Classical music was born in the halls of churches and monasteries. At its heart is divine inspiration. It is a gift given to humanity for devotion, pleasure and discipline. It’s one of those treasured aspects of our culture that keeps us connected to our creator.
The composers of old knew this. Many of them, after having finished a work, dedicated it in writing “to the glory of God” or “to God alone be the glory”. They understood that such beauty could not be achieved by human beings alone.
In fact, if you think about it, there’s nothing on earth quite like classical music. It’s in a league of its own.
For these and other reasons, many parents want to expose their children to it, in order to foster a true appreciation of it.
But many don’t know where to start, especially in cases where their child may not be learning an instrument and may not be well versed themselves.
There are a few simple things anyone can do to help children enjoy classical music.
Early exposure is best
Play classical music in your home, just in the background, to create a pleasant atmosphere. Consider telling your children something simple about the music, such as the name of the composer, the name of the orchestra, or the country the music is from. Or just ask them how they feel, or offer your own comments about it, such as, “Doesn’t that sound like birds chirping?” or similar. Don’t make it a high pressure situation for your child, of course. Otherwise, their associations with gender may not be entirely positive. You are only planting seeds.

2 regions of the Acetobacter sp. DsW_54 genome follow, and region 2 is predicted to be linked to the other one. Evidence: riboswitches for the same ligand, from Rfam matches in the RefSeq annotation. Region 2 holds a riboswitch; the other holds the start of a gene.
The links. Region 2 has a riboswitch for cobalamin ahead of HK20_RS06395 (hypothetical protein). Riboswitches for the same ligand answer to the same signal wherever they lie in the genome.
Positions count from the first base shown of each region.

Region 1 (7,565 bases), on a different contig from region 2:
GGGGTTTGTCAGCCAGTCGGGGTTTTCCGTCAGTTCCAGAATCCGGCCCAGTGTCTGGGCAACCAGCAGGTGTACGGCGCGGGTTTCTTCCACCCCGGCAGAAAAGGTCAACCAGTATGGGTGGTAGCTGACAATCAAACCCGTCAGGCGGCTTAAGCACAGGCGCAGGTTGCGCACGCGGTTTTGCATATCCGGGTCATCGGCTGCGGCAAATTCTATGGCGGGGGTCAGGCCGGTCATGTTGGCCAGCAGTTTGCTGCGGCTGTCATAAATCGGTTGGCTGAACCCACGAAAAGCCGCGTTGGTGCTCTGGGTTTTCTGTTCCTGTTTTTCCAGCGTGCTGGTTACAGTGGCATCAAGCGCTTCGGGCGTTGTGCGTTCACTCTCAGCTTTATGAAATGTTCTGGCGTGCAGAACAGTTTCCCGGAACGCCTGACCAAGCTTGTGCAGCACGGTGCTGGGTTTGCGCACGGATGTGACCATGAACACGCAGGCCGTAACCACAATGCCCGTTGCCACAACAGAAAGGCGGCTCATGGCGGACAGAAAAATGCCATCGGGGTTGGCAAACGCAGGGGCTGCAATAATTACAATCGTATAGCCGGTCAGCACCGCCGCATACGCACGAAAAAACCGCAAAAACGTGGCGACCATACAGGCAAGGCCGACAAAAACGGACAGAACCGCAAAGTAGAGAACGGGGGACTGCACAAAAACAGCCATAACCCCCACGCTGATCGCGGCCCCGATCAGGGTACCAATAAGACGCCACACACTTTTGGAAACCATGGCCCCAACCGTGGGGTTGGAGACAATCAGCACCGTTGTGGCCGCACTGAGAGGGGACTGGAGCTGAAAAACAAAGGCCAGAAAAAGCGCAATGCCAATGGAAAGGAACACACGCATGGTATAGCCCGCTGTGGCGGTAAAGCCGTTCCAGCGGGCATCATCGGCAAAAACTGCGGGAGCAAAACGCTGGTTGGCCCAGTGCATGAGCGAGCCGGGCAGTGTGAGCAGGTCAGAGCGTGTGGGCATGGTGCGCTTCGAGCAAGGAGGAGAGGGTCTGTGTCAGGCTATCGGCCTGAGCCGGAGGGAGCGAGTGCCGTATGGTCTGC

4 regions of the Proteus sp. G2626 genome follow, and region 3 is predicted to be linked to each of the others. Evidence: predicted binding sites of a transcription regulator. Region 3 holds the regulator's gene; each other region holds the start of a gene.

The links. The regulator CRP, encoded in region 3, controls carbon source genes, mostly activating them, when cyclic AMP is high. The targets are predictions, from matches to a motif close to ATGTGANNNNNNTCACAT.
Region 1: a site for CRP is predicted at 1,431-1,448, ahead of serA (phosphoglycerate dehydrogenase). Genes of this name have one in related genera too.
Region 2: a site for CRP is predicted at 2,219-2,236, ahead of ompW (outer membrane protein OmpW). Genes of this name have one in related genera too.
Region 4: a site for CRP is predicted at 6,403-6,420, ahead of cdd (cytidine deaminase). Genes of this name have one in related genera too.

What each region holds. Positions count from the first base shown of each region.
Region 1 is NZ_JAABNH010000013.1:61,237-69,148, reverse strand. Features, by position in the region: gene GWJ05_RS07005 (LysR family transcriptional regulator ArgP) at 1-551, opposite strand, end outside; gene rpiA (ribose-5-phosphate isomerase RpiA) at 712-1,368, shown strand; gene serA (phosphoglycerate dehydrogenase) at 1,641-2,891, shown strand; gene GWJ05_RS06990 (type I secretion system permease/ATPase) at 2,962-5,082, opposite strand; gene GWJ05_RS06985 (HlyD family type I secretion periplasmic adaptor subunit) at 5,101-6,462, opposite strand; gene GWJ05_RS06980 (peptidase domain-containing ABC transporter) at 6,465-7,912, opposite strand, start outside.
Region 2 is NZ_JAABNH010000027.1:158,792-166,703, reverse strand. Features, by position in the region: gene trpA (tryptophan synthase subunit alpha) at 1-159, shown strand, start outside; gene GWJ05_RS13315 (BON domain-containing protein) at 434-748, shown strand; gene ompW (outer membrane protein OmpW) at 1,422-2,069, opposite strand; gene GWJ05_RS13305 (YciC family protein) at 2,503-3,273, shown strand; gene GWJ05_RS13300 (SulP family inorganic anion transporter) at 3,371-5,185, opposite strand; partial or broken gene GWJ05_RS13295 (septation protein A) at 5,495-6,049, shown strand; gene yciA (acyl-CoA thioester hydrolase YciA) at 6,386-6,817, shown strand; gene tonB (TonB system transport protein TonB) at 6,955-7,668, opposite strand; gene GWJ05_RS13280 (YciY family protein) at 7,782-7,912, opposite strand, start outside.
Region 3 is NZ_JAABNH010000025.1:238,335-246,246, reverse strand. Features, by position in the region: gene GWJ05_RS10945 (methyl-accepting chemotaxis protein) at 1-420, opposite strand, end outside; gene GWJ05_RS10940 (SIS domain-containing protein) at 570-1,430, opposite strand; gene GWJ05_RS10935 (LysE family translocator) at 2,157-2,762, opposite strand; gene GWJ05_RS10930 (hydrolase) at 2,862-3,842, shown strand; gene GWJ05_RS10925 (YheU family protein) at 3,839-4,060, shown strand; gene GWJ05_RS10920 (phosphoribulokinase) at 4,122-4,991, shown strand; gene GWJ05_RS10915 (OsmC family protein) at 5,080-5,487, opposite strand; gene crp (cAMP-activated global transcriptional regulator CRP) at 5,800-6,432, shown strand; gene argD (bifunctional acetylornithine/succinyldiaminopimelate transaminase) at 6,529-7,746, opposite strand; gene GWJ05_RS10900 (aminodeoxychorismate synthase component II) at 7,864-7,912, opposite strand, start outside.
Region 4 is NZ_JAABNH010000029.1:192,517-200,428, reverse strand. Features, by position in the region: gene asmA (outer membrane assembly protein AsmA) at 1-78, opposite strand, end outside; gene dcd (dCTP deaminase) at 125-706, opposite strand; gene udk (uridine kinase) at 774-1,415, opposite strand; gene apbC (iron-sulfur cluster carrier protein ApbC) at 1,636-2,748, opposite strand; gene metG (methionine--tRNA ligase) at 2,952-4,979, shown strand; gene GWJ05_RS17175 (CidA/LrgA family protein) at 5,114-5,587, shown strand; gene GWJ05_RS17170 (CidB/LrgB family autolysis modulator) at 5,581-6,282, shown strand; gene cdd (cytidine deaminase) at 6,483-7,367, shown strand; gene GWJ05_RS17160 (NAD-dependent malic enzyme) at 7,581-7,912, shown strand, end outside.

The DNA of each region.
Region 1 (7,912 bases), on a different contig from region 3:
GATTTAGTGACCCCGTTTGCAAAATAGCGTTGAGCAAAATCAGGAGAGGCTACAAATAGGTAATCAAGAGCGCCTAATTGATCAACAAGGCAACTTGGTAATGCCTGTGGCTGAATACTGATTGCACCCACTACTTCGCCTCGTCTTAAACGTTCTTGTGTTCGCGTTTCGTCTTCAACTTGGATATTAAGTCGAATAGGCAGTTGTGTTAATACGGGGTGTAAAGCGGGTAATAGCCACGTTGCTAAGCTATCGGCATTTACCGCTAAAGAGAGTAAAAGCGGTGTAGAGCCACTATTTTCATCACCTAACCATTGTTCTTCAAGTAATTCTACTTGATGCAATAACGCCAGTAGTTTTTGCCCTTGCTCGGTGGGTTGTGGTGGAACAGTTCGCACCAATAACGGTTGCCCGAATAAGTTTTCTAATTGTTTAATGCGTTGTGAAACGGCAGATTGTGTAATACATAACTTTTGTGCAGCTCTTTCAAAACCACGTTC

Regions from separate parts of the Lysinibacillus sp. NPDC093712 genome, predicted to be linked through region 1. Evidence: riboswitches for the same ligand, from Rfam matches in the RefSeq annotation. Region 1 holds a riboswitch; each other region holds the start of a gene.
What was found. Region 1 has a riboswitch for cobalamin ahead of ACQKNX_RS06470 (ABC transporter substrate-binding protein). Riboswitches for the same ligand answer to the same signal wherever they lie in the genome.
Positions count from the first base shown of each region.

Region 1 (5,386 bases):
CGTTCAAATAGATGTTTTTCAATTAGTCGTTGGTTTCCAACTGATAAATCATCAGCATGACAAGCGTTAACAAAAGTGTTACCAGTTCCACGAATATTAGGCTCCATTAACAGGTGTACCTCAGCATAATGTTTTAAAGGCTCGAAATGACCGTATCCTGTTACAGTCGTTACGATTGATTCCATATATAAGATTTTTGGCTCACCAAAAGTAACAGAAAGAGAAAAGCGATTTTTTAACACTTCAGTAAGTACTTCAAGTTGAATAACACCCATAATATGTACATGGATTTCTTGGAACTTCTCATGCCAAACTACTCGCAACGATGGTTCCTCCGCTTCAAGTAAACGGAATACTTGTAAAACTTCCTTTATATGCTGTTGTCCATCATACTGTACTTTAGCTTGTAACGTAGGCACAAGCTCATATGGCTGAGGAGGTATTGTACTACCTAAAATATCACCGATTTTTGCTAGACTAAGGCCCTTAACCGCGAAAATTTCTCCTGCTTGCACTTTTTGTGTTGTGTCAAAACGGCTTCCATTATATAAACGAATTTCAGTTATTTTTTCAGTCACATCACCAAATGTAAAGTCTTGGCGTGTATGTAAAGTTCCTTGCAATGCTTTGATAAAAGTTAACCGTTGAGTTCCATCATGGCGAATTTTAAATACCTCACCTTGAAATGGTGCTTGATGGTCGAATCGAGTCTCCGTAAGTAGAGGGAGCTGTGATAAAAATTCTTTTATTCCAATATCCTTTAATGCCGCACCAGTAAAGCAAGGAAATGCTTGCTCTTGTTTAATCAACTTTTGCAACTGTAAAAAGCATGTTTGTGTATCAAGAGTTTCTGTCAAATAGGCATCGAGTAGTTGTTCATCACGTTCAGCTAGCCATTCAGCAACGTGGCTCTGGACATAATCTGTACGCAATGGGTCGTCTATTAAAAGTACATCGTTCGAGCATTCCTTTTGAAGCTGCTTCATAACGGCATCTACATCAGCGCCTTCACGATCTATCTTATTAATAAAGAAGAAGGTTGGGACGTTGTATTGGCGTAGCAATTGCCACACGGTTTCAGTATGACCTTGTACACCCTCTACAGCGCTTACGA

There is no need to spend money to play music. You might have a local classic station you like to tune into, but if you don’t, there are plenty of free resources for online streaming. Here are some recommendations. Philadelphia WRTI Radio Website is a wonderful station, outside the hometown of one of America’s finest orchestras. And YourClassical.org is a website with not only great online streaming, but also a great section for kids.
Attend kid-friendly concerts